In order to make a mumps diagnosis, a healthcare provider usually performs a physical exam and considers a person's symptoms, current medications, and family history. Sometimes, tests are used to help make the diagnosis, such as blood tests or a throat culture. Because other conditions can share the same signs as mumps, a doctor often considers these conditions and rules them out before definitively diagnosing mumps.
When diagnosing mumps, the doctor will likely ask a number of questions about a person's medical history, including questions about:
- Current medical conditions
- Current medications
- Family history of medical conditions.
The doctor will also perform a physical exam, looking for signs or symptoms of mumps. Diagnosing mumps can often be done just based on a person's symptoms and findings on the physical exam. If the doctor is unsure, however, he or she may order a blood test to look for antibodies to the mumps virus or a throat culture to look for the virus. He or she may also look for the mumps virus in the fluid that surrounds the brain and spinal cord (cerebrospinal fluid) or in the urine.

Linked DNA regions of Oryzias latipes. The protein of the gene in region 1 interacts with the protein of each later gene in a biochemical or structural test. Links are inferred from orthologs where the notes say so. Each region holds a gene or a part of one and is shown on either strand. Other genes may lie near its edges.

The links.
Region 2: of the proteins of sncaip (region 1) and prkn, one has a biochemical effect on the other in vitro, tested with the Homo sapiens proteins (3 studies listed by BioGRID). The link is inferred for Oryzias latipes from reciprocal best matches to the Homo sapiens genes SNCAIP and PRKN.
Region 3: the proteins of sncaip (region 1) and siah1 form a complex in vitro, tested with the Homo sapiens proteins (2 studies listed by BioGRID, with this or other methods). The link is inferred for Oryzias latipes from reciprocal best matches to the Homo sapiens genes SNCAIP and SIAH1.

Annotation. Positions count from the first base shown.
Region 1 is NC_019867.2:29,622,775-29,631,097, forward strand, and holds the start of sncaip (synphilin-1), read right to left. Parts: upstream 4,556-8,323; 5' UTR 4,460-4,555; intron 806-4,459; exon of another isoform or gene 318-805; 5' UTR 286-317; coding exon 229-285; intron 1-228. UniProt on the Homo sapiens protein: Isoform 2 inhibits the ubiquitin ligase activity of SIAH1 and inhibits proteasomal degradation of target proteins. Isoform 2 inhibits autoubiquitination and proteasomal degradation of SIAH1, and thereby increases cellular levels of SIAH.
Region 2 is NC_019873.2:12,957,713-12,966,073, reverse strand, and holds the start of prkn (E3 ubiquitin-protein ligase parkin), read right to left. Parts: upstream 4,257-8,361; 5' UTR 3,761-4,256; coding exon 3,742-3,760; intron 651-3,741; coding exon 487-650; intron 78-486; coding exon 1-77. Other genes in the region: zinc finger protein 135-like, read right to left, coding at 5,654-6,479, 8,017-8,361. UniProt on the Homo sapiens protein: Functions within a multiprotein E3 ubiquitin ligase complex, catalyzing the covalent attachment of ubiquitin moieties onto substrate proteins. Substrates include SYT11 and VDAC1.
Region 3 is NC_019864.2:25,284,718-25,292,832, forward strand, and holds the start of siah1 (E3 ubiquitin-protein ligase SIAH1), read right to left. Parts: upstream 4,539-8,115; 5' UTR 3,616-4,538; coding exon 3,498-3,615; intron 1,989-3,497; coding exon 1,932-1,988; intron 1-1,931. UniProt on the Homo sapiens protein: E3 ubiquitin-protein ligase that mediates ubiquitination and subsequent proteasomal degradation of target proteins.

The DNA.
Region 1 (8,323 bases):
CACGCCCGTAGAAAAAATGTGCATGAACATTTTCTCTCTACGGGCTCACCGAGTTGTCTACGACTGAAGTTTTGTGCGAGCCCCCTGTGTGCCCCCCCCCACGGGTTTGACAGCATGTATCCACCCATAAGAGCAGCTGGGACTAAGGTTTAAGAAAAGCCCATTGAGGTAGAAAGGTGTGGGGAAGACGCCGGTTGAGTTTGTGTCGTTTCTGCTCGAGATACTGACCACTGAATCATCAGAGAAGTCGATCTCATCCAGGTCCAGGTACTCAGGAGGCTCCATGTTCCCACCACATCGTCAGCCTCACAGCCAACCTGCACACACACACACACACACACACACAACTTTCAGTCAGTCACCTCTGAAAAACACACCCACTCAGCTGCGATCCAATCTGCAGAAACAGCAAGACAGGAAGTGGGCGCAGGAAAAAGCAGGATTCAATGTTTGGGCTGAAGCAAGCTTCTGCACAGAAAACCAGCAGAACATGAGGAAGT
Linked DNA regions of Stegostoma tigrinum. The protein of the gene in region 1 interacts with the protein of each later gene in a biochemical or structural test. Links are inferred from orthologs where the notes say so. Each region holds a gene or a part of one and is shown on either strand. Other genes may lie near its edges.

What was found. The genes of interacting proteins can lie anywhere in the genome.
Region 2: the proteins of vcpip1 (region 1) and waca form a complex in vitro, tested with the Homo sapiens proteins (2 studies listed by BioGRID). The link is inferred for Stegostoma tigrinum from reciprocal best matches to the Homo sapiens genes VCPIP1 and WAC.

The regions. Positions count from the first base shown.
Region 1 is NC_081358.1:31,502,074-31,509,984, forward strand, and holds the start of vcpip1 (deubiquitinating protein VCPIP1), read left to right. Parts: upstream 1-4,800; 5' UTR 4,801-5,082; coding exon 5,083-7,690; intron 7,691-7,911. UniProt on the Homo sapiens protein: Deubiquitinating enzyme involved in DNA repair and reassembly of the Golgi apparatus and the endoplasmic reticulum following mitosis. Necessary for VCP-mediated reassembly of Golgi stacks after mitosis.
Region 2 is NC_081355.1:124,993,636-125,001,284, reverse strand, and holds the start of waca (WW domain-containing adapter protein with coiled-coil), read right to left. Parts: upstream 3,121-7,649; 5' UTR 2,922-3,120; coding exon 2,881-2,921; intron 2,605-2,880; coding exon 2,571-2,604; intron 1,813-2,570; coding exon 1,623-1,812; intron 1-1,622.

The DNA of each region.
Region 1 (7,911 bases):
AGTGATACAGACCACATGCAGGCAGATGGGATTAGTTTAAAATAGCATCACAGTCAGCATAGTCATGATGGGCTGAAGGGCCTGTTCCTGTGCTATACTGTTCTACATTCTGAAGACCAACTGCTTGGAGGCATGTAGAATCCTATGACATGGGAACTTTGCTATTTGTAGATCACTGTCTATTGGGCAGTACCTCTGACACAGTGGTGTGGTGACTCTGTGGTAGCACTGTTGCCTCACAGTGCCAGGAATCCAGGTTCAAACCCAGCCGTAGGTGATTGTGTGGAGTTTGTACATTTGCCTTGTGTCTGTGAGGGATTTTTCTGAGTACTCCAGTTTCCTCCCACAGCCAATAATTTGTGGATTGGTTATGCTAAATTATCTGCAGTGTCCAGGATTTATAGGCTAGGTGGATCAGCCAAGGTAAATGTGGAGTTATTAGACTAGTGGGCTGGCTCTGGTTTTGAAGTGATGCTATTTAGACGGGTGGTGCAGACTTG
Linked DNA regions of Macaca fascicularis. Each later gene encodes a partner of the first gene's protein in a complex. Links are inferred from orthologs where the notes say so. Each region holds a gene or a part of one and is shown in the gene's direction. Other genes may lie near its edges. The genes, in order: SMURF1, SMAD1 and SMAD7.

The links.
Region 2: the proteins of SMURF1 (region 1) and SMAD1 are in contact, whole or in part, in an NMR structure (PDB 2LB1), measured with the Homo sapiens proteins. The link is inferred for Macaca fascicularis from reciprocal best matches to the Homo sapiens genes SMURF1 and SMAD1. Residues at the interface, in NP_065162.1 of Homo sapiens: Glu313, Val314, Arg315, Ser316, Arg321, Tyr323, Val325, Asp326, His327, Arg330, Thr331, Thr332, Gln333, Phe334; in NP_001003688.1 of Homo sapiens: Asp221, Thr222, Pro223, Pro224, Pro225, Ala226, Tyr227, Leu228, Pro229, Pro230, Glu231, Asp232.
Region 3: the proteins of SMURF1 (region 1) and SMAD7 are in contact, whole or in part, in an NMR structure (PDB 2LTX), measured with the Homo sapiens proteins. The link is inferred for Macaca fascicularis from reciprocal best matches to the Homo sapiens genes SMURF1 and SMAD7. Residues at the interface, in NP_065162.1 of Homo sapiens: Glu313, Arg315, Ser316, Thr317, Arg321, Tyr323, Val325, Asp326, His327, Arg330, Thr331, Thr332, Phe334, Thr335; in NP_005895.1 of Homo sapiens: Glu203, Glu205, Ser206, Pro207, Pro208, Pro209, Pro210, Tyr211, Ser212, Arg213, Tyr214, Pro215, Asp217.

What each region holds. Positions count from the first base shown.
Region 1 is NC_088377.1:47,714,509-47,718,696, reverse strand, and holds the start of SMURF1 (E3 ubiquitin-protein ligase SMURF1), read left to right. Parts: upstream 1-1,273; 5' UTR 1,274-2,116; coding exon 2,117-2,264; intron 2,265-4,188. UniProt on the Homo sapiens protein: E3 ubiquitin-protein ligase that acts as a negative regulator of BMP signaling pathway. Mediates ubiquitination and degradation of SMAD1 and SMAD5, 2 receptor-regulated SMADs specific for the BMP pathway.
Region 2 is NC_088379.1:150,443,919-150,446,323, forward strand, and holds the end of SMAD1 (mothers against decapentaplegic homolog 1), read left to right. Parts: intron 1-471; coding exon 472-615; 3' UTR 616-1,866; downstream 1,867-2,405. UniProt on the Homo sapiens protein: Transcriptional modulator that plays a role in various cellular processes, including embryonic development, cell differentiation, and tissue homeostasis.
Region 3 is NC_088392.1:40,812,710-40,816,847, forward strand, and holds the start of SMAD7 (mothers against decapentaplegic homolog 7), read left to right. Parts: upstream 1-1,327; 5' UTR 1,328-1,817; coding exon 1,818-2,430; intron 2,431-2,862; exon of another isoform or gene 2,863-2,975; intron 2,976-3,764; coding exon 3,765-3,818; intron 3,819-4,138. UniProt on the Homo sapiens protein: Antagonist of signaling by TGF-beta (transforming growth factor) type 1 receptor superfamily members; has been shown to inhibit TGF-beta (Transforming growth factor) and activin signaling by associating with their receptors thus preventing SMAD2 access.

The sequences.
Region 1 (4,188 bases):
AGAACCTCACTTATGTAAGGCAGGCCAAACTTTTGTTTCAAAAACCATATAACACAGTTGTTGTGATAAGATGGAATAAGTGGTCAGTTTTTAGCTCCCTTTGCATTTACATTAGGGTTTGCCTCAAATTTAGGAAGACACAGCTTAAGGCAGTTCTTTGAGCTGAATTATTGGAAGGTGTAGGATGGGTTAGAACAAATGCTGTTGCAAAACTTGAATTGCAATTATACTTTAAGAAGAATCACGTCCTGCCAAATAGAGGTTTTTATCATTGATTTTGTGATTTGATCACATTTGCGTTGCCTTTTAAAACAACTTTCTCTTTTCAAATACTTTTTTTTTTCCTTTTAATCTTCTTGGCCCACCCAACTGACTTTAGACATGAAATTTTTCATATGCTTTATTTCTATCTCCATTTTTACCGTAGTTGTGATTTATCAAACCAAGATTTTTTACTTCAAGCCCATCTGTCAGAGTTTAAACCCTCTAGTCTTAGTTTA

During a mumps outbreak, diagnosing mumps is a fairly straightforward process. When a mumps case is more isolated, the doctor will consider several other medical conditions that can have similar signs or symptoms. Some of these conditions include:
- Influenza (the flu)
- Bacterial infection of the parotid glands
- Drug reaction, including a reaction to iodine known as "iodine mumps"
- Parotitis caused by other viruses
- Mononucleosis (mono)
- Cat-scratch disease
- Parotid gland tumor
- Hodgkin's disease
- Systemic lupus erythematosus (SLE or lupus)
- Sjogren's syndrome.